Campaigners with Human Rights Watch in both Africa and the United States expressed concern late Friday over the Nigerian army’s use of President Donald Trump’s remarks, specifically about responding with lethal force to any migrants throwing rocks at U.S. troops staged on its southern border.
Trump’s remarks Thursday, which he later walked back, included his view that rocks would be treated as rifles and – although illegal under military law – suggested unarmed migrants might be met with firepower.
The Nigerian army subsequently sent out a Twitter message with the Trump video clip, telling its audience to “draw deductions” over its own actions following clashes with the Shia Islamic Movement (IMN) and its protesters. Their response drew international attention and a sharp rebuke from HRW for both countries.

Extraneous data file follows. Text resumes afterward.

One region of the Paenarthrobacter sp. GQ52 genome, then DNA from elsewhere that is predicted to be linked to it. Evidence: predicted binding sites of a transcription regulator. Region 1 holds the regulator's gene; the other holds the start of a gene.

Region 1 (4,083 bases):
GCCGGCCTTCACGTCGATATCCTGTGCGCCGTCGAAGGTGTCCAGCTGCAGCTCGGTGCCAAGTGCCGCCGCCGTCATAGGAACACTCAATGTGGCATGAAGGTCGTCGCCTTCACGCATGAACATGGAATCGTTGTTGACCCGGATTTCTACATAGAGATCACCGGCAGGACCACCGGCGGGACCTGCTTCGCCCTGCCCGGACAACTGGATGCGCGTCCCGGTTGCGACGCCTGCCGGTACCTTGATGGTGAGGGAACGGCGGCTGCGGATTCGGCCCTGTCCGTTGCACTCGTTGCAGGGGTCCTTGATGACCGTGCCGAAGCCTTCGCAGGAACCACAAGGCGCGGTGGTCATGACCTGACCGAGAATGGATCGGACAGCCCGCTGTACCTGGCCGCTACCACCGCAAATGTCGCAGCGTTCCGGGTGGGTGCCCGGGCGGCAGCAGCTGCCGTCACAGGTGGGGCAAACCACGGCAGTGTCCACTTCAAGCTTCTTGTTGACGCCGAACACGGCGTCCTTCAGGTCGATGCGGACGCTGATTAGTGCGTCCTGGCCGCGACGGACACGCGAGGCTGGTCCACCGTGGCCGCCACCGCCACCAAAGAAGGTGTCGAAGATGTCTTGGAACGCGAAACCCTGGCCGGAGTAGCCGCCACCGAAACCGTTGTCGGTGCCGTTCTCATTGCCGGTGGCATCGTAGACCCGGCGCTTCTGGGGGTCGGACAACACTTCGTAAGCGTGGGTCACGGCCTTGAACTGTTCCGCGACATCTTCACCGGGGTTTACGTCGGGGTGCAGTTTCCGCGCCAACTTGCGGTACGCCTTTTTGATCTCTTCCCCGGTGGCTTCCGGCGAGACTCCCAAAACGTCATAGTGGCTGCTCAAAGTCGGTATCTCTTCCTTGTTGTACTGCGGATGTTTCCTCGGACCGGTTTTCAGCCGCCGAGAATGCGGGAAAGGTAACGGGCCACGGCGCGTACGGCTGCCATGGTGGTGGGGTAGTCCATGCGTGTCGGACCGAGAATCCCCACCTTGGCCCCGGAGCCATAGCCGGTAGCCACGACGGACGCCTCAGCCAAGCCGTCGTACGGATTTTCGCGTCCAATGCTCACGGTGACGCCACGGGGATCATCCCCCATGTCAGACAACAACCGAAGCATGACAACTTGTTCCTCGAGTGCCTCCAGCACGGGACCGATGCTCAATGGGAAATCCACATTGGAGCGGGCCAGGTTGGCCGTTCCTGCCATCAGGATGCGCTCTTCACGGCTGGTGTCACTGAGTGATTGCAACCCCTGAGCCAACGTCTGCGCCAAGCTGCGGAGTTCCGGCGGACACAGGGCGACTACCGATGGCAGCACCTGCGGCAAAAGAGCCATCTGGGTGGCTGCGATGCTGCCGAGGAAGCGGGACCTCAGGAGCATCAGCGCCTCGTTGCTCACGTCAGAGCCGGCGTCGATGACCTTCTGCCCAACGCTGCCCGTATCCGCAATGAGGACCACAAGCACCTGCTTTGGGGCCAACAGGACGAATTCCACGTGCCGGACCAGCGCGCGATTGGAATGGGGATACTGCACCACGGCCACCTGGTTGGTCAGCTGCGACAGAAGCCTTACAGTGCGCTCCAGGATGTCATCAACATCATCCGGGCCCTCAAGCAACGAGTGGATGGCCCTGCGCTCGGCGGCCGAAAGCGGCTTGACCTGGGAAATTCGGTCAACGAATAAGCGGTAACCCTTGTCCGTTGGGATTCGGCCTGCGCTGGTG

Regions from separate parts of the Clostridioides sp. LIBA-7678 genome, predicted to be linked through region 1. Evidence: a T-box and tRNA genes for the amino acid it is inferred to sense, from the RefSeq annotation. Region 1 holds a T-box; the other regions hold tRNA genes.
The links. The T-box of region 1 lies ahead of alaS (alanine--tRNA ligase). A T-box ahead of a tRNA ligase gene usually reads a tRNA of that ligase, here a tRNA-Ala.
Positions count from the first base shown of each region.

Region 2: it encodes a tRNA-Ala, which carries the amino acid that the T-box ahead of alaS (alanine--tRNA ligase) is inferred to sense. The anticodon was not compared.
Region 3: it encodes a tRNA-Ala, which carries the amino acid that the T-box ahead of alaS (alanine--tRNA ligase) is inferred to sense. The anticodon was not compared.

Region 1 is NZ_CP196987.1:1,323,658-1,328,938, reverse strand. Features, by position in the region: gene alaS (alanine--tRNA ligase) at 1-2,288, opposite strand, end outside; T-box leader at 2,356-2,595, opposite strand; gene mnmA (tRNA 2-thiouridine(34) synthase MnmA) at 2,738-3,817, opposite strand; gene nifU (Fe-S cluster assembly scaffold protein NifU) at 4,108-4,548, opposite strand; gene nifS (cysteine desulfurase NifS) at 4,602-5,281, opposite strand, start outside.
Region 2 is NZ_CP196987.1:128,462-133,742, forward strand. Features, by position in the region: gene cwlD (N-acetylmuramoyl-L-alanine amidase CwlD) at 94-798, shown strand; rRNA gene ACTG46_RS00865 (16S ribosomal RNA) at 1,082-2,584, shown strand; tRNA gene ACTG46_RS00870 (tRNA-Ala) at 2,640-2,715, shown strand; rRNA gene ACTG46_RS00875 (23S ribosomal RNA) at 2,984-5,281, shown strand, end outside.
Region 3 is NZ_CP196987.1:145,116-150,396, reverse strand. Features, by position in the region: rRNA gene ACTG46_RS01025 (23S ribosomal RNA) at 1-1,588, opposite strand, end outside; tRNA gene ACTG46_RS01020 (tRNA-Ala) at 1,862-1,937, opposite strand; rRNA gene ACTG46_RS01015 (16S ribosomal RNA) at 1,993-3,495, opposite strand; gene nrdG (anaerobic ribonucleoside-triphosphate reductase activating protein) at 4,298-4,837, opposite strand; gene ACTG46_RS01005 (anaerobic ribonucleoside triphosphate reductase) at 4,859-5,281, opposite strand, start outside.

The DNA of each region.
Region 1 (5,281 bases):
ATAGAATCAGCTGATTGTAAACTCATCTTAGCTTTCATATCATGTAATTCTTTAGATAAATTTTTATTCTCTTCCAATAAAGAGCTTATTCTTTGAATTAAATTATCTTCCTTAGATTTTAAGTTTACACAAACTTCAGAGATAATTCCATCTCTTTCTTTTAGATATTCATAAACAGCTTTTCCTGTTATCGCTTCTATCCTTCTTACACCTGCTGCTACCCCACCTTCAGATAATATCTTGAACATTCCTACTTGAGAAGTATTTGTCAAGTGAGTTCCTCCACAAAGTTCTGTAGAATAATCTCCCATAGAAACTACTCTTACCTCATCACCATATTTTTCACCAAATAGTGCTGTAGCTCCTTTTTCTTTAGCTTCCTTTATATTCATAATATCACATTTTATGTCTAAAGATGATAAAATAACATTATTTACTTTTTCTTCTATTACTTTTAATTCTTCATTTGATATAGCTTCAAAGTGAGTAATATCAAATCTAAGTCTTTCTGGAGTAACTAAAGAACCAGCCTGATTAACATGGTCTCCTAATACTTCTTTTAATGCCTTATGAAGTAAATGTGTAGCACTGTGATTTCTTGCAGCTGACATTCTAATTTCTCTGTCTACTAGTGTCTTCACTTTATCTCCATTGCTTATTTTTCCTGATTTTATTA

“This episode makes it crystal clear that Trump’s rhetoric matters in a very concrete way. His recent inflammatory statements, made days before the U.S. midterm elections, have clearly been seized upon by some in the Nigerian military as an abusive new standard to which they would like to adhere,” wrote Mausi Segun, the Abuja-based HRW Africa director, and Sarah Margon, her U.S.-based counterpart.
The provocative Nigerian message came just days after Nigerian army soldiers opened fire on protesting members of IMN, some of whom were throwing stones, killing 42 people, according to group leaders.
HRW says the Nigerian army tweet, which was quickly deleted, was “an undisguised attempt to use the rhetoric as justification for soldiers’ widely-condemned use of lethal force.” They also note the U.S. arms sales to support Nigeria’s military in recent years.
To view HRW’s complete remarks, see the link here.
Image: U.S. Presidency